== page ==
Blue Horizons

‘Great fleas have little fleas upon their backs to bite ’em,
And little fleas have lesser fleas, and so ad infinitum.
And the great fleas themselves, in turn, have greater fleas to go on;
While these again have greater still, and greater still, and so on.’

Siphonaptera: from ‘A Budget of Paradoxes’; August De Morgan, 1872

Those of us lucky enough to live within sight and sound of the ocean may be forgiven for occasionally taking it for granted. After all, there it is, blue or grey, every day, starting where the land ends and just stretching out to the horizon. Sometimes it is placid, sometimes it is whipped to a frenzy by the wind, but – it’s always there. From our perspective, it looks pretty much like an empty stretch of water, with the occasional whale or dolphin giving us a thrill when they appear on the surface, and seabirds roaming above its steely surface. But we tend to forget just what an incredibly important part of Mother Earth our oceans form.

An amazing way to get up close and personal to the wildlife that inhabits the Atlantic.

Without water, there is no life. The Nobel Prize winner Albert Szent-Györgyi referred to water as the mater und matrix: the mother and womb of life, and there is no denying the validity of this statement. Earth is the only planet in our solar system that has an abundance of water, and it is no surprise that it is the only planet that has developed and sustained a wealth of life forms – all of which at some stage in their evolution would have stemmed from, relied upon or lived in water. There is a lot of water on the surface of our planet; numbers can look meaningless when quoted (the mass of the world ocean is 1.35×1018 metric tons; I challenge you to picture that in your head) but there are ways of creating images. The 1995 film starring Kevin Costner called Waterworld envisaged an earth where water had submerged the land mass: this was not nearly as farfetched as it might seem. If our continents were all flat and at the same elevation, our entire planet would be under about 2700 metres of water. That puts things into perspective. Of that water, 97.5% is saline (salty, Mabel), and of the remaining 2.5% fresh water, well over half is held in the ice caps and glaciers. So it’s our oceans that rule the world of water, and we’d be crazy to forget it.

Waterfront Charters ‘waterworld’ is the Atlantic Ocean. It’s where we live, work, play and study, and in itself this small part of the World Ocean is representative of the whole. The seemingly empty stretch of water that surrounds our Peninsula is a thriving world, teeming with life on many, many levels. From the phytoplankton (too small to be seen with the naked eye) that convert inorganic carbon into protoplasm at the bottom of the marine food chain, we have the next level – the zooplankton. These include small crustaceans and the larva of fish, squid, lobsters and crabs.

The third level of the food chain comprises larger zooplankters; species such as krill and forage fish that filter-feed. (Here’s an interesting fact: Antarctic krill – small crustaceans about 5mm long – have the greatest total biomass of any species on earth; around 500 million tonnes. Good news if you are a baleen whale.) And so it continues; the fourth level is the world of predatory fish, marine mammals and seabirds. Here we have everything from seals to sharks and gannets. Of course, the food chain doesn’t end there: above that is the fifth link – the apex predators (like orcas) that consume sharks, seals and swordfish. Then, of course, there are the ultimate predators: humans. We don’t differentiate, naturally – we eat it all. Those lucky baleen whales referred to above are not so lucky – in the height of the whaling era during the 1900’s, over 50 000 baleen whales were harpooned. It only stopped because there weren’t enough of then left to warrant commercial whaling. There lies the problem: feeding our 7.7 billion human inhabitants has proven to be a tricky task, and the results are catastrophic: in 2016 no less than 87 distinct marine species were thought to be extinct due to over-fishing, pollution and other manmade interventions. Tragic.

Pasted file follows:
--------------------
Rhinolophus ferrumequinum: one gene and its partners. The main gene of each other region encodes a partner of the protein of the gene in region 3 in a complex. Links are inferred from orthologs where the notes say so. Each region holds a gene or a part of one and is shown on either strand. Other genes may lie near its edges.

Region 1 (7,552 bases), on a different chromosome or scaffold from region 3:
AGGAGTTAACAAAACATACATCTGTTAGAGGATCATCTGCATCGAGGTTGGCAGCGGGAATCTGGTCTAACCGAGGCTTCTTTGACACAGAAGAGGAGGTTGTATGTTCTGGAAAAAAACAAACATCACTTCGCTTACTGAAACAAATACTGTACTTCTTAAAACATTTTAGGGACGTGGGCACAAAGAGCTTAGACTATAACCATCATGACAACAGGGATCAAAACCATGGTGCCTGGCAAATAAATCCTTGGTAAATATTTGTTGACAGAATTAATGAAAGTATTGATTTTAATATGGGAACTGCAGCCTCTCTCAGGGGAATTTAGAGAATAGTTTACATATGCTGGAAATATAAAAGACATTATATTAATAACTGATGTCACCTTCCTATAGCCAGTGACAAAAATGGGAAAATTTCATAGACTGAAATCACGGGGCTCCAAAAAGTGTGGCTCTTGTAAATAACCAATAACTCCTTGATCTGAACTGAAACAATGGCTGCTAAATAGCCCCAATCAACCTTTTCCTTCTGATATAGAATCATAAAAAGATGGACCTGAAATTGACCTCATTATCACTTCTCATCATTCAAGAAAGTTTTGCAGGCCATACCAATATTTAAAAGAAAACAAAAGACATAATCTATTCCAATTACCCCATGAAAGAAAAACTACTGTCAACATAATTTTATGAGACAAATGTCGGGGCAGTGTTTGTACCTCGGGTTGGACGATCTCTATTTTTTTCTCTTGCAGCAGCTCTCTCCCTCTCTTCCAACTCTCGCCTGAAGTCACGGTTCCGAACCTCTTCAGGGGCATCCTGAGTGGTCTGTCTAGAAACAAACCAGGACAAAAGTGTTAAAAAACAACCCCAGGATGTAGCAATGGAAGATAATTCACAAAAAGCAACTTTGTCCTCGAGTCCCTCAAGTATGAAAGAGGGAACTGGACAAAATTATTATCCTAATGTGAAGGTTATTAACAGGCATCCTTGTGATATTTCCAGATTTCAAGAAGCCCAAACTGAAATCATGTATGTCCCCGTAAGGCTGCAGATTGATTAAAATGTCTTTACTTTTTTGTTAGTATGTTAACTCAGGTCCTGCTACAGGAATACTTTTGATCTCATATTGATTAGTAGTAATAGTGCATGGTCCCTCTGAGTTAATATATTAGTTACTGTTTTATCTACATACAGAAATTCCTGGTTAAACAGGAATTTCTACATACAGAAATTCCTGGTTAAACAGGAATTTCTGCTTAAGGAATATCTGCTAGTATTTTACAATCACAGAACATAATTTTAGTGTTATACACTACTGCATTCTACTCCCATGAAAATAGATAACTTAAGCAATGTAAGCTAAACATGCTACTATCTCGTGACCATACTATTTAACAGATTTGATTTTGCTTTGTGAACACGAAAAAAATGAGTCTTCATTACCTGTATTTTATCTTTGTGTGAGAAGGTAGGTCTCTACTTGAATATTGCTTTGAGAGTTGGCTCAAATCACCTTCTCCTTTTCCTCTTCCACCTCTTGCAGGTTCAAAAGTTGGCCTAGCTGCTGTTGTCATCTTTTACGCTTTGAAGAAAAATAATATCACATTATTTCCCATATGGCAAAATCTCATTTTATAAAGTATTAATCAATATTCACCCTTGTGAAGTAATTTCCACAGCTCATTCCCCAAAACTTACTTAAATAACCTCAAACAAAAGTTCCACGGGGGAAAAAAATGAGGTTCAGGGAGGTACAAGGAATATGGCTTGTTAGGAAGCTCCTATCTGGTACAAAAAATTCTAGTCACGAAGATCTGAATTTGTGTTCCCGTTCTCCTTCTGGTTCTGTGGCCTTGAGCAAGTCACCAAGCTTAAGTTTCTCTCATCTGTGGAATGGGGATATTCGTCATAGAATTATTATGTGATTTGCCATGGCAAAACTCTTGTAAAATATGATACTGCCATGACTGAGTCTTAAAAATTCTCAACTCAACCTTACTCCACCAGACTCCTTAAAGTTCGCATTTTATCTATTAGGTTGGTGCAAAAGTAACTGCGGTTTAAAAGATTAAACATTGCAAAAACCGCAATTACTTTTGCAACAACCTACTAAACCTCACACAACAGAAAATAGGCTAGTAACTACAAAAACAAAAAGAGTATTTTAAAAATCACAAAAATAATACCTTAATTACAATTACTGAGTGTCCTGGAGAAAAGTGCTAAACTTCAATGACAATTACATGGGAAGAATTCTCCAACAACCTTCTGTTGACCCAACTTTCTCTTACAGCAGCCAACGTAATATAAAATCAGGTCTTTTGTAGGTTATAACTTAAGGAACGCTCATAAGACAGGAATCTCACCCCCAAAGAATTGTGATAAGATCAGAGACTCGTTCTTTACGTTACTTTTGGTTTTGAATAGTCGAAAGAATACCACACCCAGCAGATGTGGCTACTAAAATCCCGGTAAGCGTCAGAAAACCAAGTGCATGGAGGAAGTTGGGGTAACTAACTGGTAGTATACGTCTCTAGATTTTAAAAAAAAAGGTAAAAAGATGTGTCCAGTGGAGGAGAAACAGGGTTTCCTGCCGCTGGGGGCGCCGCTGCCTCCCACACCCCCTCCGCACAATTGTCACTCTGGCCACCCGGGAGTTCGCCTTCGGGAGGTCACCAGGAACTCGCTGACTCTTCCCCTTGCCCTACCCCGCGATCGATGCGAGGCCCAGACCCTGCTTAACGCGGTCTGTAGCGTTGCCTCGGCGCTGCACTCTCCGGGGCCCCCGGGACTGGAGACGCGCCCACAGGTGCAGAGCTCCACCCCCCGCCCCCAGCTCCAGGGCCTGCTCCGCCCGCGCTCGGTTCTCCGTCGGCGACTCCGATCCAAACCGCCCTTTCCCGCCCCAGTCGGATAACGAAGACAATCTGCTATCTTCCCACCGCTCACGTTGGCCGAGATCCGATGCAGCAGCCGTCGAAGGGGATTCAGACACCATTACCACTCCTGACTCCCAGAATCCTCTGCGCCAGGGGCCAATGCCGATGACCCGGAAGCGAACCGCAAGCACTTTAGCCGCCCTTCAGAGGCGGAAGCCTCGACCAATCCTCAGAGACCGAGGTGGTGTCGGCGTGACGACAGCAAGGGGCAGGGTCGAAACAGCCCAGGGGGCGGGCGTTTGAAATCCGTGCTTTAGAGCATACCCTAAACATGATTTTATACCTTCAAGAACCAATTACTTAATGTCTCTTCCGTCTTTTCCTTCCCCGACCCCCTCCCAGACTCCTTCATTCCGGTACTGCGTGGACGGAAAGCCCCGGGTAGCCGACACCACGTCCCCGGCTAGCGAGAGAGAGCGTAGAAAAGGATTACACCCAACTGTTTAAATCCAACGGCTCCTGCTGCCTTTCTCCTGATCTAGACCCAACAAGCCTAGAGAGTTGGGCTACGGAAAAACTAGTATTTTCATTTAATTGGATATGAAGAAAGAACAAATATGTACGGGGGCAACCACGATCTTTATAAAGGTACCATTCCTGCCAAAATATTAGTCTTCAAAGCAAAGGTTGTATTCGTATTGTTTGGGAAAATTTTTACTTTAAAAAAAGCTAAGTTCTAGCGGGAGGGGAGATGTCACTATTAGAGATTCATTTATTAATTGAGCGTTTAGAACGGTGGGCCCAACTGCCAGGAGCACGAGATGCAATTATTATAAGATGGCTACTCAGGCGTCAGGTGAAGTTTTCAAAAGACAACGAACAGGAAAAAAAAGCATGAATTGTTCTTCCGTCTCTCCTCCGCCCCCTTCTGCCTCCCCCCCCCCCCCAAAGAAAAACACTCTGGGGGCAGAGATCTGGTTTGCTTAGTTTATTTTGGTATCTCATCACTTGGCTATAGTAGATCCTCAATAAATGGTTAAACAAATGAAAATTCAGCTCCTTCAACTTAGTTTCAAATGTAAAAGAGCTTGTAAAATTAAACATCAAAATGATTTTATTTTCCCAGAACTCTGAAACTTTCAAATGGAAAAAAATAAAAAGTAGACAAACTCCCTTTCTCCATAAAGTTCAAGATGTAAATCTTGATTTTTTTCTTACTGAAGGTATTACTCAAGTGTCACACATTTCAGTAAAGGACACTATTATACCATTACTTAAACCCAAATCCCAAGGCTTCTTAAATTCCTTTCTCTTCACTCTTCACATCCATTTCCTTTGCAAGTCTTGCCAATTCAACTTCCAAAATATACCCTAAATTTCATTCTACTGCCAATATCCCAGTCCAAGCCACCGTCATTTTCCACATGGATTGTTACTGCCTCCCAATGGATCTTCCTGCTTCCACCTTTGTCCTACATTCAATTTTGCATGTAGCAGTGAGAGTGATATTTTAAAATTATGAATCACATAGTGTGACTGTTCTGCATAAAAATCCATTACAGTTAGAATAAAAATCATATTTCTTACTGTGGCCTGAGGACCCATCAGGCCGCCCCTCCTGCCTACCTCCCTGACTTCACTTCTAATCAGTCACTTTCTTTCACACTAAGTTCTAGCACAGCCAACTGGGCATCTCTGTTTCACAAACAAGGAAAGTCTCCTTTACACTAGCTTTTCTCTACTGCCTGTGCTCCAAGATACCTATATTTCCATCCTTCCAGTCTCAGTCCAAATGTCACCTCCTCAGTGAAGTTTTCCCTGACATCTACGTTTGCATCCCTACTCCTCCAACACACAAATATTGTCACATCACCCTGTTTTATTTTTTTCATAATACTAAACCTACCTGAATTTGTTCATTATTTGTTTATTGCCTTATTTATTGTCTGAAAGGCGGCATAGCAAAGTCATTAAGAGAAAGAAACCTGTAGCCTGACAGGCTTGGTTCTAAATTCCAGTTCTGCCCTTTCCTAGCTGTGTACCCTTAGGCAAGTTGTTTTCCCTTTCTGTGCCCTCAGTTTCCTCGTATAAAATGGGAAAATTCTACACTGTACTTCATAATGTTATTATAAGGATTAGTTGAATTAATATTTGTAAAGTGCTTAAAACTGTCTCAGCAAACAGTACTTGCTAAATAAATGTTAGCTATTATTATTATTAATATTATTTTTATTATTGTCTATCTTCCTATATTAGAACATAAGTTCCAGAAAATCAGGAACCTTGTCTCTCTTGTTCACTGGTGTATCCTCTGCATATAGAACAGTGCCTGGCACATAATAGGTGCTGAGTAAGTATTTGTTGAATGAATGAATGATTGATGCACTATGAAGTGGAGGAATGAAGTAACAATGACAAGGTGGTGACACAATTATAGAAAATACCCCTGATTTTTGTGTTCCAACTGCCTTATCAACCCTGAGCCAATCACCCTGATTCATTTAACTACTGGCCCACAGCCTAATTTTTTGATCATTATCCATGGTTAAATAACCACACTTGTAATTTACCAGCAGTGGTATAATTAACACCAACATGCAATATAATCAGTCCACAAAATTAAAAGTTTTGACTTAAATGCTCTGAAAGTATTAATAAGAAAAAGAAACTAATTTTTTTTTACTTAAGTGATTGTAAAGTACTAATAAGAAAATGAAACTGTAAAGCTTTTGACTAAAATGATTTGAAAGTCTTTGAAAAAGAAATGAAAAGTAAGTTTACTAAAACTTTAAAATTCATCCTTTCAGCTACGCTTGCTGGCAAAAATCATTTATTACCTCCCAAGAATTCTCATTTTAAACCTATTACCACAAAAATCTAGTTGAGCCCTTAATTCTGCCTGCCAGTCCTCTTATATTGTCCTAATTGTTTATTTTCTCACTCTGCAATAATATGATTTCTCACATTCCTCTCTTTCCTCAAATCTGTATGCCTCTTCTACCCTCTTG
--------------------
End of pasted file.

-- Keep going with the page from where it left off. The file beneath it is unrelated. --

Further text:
We like to focus on the positive whilst featuring the negative. Waterfront Charters have been at the forefront of environmental awareness campaigns ever since our foundation in the early 1990’s. As stated above, the ocean is our lifeblood, and we owe it to the billions of inhabitants in that salty water to spread awareness of their plight at the hands of unscrupulous and careless humans. Among our most popular cruises are our Ocean Safaris, and these give what they promise: an opportunity to engage with the Atlantic Ocean at close range aboard one of our RIBs, and observe as much of the ocean life as is visible. From whales to penguins, sunfish to dolphins; gannets and seagulls in their natural habitat – who knows what the sea will offer up on any give day? Like a game drive in a National Park, each moment could produce an amazing sighting. Our guests leave us with smiles on their faces and faraway looks in their eyes: we know that they have been touched by what they see and experience.

Join us for an hour at sea; learn about the wonders that lie beneath, and spread the word. Once that submarine life is gone – it’s gone. There is no way back.